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For Immediate Release

Contact

Darcey Rakestraw, 202-683-2467; drakestraw@fwwatch.org

Press Release

Advocates Raise U.S. Water Quality, Access and Pollution as a Civil Rights Issue with the UN

WASHINGTON -

Today, Food & Water Watch submitted a letter to the office of the UN High Commissioner for Human Rights outlining several troubling water issues in the United States as the U.S. government is up for review for its federally-mandated compliance with the International Covenant on Civil and Political Rights. The letter notes that equal access to clean drinking water is inherently a civil rights issue, listing several areas where the U.S. has failed to protect the human right to water, particularly as it relates to vulnerable populations and the proliferation of hydraulic fracturing, or fracking.

“Since the UN recognized the human right to water in 2010, things have not become substantially better for people struggling in the U.S. with unsafe water, high bills, or the effects of industrial pollution from fracking and factory farms,” says Wenonah Hauter, executive director of Food & Water Watch. “Civil and political rights must encompass the human right to water, which is increasingly under threat by corporations that seek to use and abuse our water supplies for profit.”

“Water should be managed as a common resource, not a profit generator,” said Maude Barlow, Board Chair of Food & Water Watch and former Senior Advisor to the UN on water issues. “The more we learn about various issues affecting the human right to water in the U.S., including millions of residents having their water shut off because they can’t pay their bills, the more there is to be deeply concerned about.”

The letter outlines five areas where the U.S. has failed to meet standards under the ICCPR on water:

  1. Water Privatization and Shutoffs: According to a recent Food & Water Watch survey, an estimated 15 million U.S. residents lost water service due to nonpayment in 2016. Meanwhile, privately-owned utility service costs the typical U.S. household 59% more than public water service. Private water utilities have frequently refused to provide basic metrics including information about water shutoffs for nonpayment.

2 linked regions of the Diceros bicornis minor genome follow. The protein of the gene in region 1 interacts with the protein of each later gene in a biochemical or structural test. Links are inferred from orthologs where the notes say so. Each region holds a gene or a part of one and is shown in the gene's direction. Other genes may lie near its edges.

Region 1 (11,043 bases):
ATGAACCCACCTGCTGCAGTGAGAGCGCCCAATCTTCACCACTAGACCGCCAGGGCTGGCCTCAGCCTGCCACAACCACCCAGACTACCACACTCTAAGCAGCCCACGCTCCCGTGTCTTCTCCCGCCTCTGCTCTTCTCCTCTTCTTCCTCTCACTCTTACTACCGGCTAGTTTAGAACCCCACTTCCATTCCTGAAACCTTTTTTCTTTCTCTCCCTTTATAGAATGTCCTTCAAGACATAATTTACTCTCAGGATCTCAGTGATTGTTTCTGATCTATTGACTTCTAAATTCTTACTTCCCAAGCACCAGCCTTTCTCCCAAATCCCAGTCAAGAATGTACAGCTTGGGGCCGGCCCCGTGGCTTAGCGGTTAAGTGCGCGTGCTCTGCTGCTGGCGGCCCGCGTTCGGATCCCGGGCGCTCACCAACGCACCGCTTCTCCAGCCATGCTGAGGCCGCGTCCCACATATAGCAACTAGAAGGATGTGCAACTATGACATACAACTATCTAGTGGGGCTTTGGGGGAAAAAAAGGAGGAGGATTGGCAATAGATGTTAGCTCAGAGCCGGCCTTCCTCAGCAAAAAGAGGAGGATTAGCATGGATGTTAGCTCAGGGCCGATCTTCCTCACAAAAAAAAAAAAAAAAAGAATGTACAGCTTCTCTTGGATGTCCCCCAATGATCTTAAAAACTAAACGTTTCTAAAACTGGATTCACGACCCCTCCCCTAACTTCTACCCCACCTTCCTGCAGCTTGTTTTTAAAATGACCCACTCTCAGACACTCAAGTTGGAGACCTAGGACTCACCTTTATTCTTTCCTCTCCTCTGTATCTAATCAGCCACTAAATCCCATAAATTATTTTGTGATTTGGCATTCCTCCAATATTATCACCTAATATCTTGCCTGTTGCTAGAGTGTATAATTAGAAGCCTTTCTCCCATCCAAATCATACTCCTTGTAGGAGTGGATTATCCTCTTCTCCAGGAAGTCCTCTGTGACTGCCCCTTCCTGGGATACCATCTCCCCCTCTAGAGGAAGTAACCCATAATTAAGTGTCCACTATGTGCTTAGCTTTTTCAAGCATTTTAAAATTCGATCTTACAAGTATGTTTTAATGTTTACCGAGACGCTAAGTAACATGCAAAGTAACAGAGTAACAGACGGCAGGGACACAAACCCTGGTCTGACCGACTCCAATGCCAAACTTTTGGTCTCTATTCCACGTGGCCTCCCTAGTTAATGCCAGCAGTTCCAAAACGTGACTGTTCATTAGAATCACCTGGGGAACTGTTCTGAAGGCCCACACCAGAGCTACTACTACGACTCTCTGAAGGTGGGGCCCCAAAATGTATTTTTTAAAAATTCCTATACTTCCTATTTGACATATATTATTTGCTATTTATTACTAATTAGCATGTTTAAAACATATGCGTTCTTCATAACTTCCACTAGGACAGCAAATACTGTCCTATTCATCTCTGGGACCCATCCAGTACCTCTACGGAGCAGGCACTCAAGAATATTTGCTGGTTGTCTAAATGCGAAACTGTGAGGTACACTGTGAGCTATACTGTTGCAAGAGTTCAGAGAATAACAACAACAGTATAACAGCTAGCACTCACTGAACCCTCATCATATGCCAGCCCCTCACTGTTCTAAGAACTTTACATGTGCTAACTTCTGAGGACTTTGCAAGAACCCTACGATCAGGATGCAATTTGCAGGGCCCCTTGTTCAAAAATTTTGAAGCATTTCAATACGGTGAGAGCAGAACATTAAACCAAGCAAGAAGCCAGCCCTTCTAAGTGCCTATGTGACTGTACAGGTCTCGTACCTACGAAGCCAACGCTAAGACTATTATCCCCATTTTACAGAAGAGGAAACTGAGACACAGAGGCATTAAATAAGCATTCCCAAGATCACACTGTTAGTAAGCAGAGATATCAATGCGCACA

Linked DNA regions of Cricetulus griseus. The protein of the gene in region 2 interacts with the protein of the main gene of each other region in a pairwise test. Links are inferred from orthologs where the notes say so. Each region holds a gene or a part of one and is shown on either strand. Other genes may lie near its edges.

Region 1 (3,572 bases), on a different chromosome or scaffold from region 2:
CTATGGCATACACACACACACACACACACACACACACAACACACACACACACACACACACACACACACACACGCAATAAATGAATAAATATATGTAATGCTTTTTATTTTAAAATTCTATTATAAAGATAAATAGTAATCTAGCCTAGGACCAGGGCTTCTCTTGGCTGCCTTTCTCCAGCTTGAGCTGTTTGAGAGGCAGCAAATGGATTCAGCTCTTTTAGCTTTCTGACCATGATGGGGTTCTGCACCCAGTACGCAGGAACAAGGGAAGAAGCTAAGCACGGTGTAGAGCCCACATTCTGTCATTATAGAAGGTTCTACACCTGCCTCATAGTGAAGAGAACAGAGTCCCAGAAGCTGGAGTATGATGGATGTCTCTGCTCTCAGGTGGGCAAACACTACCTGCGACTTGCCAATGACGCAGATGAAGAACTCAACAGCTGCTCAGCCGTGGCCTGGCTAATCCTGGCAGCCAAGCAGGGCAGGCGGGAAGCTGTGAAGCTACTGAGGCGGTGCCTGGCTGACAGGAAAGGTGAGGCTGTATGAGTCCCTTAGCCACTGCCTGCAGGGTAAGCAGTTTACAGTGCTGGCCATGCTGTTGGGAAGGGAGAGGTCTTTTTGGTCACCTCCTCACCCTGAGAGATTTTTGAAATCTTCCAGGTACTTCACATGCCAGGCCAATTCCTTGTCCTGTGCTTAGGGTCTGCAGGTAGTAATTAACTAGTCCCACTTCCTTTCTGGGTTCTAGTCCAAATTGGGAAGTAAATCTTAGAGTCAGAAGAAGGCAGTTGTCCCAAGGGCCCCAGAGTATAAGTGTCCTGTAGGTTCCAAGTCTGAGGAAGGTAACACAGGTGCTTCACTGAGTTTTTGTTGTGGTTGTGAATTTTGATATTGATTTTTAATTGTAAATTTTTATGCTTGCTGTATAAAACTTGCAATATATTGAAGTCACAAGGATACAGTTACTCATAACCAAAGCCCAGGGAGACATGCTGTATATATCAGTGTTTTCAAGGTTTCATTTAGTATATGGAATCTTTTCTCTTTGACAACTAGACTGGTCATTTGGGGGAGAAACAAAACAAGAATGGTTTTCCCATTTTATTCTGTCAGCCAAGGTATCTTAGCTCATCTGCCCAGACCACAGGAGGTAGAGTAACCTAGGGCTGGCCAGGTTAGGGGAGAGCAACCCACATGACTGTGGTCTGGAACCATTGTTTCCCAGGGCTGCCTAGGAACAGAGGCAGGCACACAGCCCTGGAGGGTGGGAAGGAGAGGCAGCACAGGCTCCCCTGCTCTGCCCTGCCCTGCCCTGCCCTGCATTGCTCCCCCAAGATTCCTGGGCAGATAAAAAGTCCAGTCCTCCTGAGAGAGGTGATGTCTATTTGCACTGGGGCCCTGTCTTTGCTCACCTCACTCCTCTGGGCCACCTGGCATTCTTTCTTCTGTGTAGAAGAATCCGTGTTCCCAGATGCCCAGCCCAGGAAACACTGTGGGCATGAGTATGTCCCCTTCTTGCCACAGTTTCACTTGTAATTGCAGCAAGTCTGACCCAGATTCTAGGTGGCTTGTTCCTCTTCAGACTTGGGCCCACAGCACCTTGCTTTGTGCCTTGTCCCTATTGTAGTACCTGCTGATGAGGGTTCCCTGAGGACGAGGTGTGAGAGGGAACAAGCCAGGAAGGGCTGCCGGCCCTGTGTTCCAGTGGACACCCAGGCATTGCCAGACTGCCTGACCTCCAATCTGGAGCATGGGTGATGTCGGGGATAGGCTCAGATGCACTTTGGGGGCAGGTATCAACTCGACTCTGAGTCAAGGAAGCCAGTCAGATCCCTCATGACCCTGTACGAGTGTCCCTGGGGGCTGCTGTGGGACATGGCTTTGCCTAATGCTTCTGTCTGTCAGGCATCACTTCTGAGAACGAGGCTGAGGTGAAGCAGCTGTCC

2. Environmental Discrimination in Siting of Polluting Facilities: An analysis of all permitted industrial facilities across the U.S. shows that the worst emitters of hazardous pollutants disproportionally expose communities of color and low-income populations to chemical releases. These contaminants can also affect local water supplies. A history of racially discriminatory practices has been documented by the Environmental Protection Agency in the siting of such facilities.
  3. Discrimination Against Native American Communities: Thirteen percent of Native tribal members lack safe drinking water or sewer access in the United States, and nearly 30 percent of Native Americans and Alaska Natives lived in poverty in 2014—approximately double the nation’s overall poverty rate. Overall, tribal public water systems are twice as likely to violate health-based water quality regulations as non-tribal systems.
  4. Failure to Modernize Water Infrastructure: The U.S. government has been slow to act to initiate modernization of water infrastructure for a world of more powerful droughts, fiercer floods, and rising seas. The rising climate change impacts and failing infrastructure will fall principally upon lower income communities.
  5. Fracking Contamination Threatens Vulnerable Communities: The U.S. government and states have prioritized water use for oil and gas drilling and livestock, resulting in contamination of waterways and groundwater. The threat is particularly acute in low-income and rural areas and will continue to rise as fracking increases.

The letter, co-signed by The Environmental Justice Coalition for Water, the Alabama Center for Rural Enterprise, and In the Public Interest, recommends several policy approaches that would address these issues. The U.S. should pursue policies that promote local control of water utilities, and Congress should pass the Water Accountability, Transparency, Equity and Reliability (WATER) Act, which would provide the needed $35 billion a year to upgrade water infrastructure. It also recommends establishing significant setback provisions for industrial facilities, including concentrated animal feeding operations, preventing construction of such facilities within several thousand meters of residential buildings. Finally, it suggests an outright ban on fracking given the clear risks to our water supplies.

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Food & Water Watch mobilizes regular people to build political power to move bold and uncompromised solutions to the most pressing food, water, and climate problems of our time. We work to protect people’s health, communities, and democracy from the growing destructive power of the most powerful economic interests.

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